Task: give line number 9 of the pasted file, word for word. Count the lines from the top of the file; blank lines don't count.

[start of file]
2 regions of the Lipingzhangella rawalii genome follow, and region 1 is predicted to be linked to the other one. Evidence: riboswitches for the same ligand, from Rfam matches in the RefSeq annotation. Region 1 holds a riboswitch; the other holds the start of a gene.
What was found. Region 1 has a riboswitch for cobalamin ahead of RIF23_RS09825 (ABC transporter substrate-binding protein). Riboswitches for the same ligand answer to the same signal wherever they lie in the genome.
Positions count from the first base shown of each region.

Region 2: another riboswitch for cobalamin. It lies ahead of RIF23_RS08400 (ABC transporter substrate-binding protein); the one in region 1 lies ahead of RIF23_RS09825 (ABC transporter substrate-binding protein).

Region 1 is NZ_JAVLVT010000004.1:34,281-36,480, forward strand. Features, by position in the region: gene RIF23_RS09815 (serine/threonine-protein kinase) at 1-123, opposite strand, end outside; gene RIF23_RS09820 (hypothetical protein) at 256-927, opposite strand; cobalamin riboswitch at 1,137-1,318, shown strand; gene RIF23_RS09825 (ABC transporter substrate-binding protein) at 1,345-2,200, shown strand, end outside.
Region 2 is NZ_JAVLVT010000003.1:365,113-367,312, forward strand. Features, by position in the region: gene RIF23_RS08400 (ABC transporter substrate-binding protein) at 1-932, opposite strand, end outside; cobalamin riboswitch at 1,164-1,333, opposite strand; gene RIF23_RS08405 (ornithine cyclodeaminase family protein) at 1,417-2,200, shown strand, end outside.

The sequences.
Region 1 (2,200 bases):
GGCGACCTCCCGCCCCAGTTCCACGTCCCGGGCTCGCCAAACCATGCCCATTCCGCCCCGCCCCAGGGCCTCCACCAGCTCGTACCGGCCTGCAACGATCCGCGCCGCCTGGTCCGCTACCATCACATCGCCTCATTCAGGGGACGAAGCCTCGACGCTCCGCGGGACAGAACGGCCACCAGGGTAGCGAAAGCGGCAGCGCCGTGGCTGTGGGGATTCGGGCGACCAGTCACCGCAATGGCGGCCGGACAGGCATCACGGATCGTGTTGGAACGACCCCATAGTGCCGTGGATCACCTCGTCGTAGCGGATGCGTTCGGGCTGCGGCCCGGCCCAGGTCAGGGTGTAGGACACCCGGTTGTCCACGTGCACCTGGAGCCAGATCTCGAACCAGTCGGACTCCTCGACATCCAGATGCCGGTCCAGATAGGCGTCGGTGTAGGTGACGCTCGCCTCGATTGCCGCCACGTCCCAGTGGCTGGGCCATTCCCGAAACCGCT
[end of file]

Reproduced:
GGCGACCTCCCGCCCCAGTTCCACGTCCCGGGCTCGCCAAACCATGCCCATTCCGCCCCGCCCCAGGGCCTCCACCAGCTCGTACCGGCCTGCAACGATCCGCGCCGCCTGGTCCGCTACCATCACATCGCCTCATTCAGGGGACGAAGCCTCGACGCTCCGCGGGACAGAACGGCCACCAGGGTAGCGAAAGCGGCAGCGCCGTGGCTGTGGGGATTCGGGCGACCAGTCACCGCAATGGCGGCCGGACAGGCATCACGGATCGTGTTGGAACGACCCCATAGTGCCGTGGATCACCTCGTCGTAGCGGATGCGTTCGGGCTGCGGCCCGGCCCAGGTCAGGGTGTAGGACACCCGGTTGTCCACGTGCACCTGGAGCCAGATCTCGAACCAGTCGGACTCCTCGACATCCAGATGCCGGTCCAGATAGGCGTCGGTGTAGGTGACGCTCGCCTCGATTGCCGCCACGTCCCAGTGGCTGGGCCATTCCCGAAACCGCT